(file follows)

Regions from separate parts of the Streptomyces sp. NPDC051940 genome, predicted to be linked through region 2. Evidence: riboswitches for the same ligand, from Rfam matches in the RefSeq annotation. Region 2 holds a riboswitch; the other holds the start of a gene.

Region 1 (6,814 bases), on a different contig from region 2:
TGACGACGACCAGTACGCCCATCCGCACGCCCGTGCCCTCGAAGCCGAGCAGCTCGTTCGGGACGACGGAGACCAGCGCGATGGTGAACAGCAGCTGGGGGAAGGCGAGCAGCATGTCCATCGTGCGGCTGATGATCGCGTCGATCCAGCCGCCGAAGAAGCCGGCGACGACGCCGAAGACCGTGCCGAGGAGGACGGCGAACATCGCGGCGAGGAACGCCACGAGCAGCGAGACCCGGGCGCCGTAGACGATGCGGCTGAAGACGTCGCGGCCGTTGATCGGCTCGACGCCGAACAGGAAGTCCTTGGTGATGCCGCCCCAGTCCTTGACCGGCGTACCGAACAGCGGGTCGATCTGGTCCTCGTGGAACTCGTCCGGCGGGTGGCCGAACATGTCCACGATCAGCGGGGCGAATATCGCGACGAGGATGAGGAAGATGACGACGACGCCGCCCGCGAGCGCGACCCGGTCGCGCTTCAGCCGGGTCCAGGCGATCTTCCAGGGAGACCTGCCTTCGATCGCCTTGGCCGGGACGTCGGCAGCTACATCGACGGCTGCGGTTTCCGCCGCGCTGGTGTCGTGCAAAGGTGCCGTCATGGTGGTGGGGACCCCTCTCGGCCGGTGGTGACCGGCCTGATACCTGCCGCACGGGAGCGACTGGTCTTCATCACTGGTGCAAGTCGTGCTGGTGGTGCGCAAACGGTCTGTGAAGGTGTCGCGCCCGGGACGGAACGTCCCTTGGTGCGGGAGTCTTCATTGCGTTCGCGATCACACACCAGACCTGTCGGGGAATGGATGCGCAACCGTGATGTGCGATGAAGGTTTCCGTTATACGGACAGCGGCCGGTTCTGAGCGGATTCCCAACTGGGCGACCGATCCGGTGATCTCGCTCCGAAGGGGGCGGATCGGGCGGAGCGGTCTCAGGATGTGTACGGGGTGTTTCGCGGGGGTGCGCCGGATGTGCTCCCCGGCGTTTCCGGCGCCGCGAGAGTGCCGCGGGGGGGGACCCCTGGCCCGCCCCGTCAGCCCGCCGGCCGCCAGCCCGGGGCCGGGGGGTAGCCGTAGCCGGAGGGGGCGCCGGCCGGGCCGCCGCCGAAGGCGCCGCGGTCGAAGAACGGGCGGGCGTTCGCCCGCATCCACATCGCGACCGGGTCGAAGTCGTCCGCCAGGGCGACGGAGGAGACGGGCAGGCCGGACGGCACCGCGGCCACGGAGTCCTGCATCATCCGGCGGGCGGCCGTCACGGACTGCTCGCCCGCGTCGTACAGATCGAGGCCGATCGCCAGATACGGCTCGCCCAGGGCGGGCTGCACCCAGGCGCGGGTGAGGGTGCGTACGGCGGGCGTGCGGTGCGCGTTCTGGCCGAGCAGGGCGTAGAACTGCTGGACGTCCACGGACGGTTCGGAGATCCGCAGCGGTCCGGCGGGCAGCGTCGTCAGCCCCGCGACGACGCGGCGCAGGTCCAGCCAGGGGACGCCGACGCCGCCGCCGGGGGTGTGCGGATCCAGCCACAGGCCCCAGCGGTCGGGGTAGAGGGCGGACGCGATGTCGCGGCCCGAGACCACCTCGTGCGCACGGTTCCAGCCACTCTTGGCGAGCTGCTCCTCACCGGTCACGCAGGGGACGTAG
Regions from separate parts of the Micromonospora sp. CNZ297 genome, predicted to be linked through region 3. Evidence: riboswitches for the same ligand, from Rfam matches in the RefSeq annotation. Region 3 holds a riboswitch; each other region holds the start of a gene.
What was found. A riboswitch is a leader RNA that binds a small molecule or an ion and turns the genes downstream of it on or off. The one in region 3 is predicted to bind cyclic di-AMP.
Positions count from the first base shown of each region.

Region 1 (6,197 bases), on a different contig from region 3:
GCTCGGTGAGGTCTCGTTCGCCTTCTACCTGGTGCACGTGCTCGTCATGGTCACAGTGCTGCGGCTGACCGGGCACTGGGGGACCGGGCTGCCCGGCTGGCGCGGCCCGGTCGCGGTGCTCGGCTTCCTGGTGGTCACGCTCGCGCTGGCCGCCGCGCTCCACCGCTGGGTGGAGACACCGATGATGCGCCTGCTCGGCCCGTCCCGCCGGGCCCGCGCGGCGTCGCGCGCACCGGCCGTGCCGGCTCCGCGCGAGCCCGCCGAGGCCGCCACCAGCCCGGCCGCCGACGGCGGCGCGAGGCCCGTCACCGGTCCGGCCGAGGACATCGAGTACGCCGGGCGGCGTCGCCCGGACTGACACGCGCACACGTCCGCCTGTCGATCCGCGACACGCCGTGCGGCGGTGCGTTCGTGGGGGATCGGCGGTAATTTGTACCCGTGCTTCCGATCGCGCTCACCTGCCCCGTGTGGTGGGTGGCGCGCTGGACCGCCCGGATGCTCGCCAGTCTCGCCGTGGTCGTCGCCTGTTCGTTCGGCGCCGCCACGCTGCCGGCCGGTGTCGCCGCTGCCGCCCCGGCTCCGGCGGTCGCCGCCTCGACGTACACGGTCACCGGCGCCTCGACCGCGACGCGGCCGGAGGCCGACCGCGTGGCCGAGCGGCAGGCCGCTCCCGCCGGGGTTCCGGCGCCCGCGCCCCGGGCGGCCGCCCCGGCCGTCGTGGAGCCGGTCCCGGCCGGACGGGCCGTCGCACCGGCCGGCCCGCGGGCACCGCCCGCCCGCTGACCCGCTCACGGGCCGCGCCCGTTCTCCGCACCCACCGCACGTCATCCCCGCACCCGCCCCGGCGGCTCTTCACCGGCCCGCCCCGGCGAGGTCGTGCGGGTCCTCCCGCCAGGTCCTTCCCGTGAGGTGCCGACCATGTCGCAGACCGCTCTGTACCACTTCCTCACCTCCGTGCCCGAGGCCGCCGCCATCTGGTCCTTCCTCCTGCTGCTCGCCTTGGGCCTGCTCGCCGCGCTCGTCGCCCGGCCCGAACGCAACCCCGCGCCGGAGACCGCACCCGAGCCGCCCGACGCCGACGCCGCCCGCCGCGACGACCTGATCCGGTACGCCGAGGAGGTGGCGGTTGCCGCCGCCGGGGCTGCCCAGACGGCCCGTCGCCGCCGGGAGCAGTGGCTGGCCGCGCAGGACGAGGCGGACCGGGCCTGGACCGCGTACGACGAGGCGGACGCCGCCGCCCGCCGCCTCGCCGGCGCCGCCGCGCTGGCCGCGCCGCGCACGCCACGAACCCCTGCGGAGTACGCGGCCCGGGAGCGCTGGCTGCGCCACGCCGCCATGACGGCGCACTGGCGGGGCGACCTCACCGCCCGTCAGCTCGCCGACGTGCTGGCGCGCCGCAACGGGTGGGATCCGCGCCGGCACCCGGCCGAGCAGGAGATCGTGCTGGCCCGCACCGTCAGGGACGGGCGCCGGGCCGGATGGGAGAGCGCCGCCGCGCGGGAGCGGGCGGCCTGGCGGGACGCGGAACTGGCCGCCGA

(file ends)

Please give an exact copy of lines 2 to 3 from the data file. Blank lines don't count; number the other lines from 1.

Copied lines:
Region 1 (6,814 bases), on a different contig from region 2:
TGACGACGACCAGTACGCCCATCCGCACGCCCGTGCCCTCGAAGCCGAGCAGCTCGTTCGGGACGACGGAGACCAGCGCGATGGTGAACAGCAGCTGGGGGAAGGCGAGCAGCATGTCCATCGTGCGGCTGATGATCGCGTCGATCCAGCCGCCGAAGAAGCCGGCGACGACGCCGAAGACCGTGCCGAGGAGGACGGCGAACATCGCGGCGAGGAACGCCACGAGCAGCGAGACCCGGGCGCCGTAGACGATGCGGCTGAAGACGTCGCGGCCGTTGATCGGCTCGACGCCGAACAGGAAGTCCTTGGTGATGCCGCCCCAGTCCTTGACCGGCGTACCGAACAGCGGGTCGATCTGGTCCTCGTGGAACTCGTCCGGCGGGTGGCCGAACATGTCCACGATCAGCGGGGCGAATATCGCGACGAGGATGAGGAAGATGACGACGACGCCGCCCGCGAGCGCGACCCGGTCGCGCTTCAGCCGGGTCCAGGCGATCTTCCAGGGAGACCTGCCTTCGATCGCCTTGGCCGGGACGTCGGCAGCTACATCGACGGCTGCGGTTTCCGCCGCGCTGGTGTCGTGCAAAGGTGCCGTCATGGTGGTGGGGACCCCTCTCGGCCGGTGGTGACCGGCCTGATACCTGCCGCACGGGAGCGACTGGTCTTCATCACTGGTGCAAGTCGTGCTGGTGGTGCGCAAACGGTCTGTGAAGGTGTCGCGCCCGGGACGGAACGTCCCTTGGTGCGGGAGTCTTCATTGCGTTCGCGATCACACACCAGACCTGTCGGGGAATGGATGCGCAACCGTGATGTGCGATGAAGGTTTCCGTTATACGGACAGCGGCCGGTTCTGAGCGGATTCCCAACTGGGCGACCGATCCGGTGATCTCGCTCCGAAGGGGGCGGATCGGGCGGAGCGGTCTCAGGATGTGTACGGGGTGTTTCGCGGGGGTGCGCCGGATGTGCTCCCCGGCGTTTCCGGCGCCGCGAGAGTGCCGCGGGGGGGGACCCCTGGCCCGCCCCGTCAGCCCGCCGGCCGCCAGCCCGGGGCCGGGGGGTAGCCGTAGCCGGAGGGGGCGCCGGCCGGGCCGCCGCCGAAGGCGCCGCGGTCGAAGAACGGGCGGGCGTTCGCCCGCATCCACATCGCGACCGGGTCGAAGTCGTCCGCCAGGGCGACGGAGGAGACGGGCAGGCCGGACGGCACCGCGGCCACGGAGTCCTGCATCATCCGGCGGGCGGCCGTCACGGACTGCTCGCCCGCGTCGTACAGATCGAGGCCGATCGCCAGATACGGCTCGCCCAGGGCGGGCTGCACCCAGGCGCGGGTGAGGGTGCGTACGGCGGGCGTGCGGTGCGCGTTCTGGCCGAGCAGGGCGTAGAACTGCTGGACGTCCACGGACGGTTCGGAGATCCGCAGCGGTCCGGCGGGCAGCGTCGTCAGCCCCGCGACGACGCGGCGCAGGTCCAGCCAGGGGACGCCGACGCCGCCGCCGGGGGTGTGCGGATCCAGCCACAGGCCCCAGCGGTCGGGGTAGAGGGCGGACGCGATGTCGCGGCCCGAGACCACCTCGTGCGCACGGTTCCAGCCACTCTTGGCGAGCTGCTCCTCACCGGTCACGCAGGGGACGTAG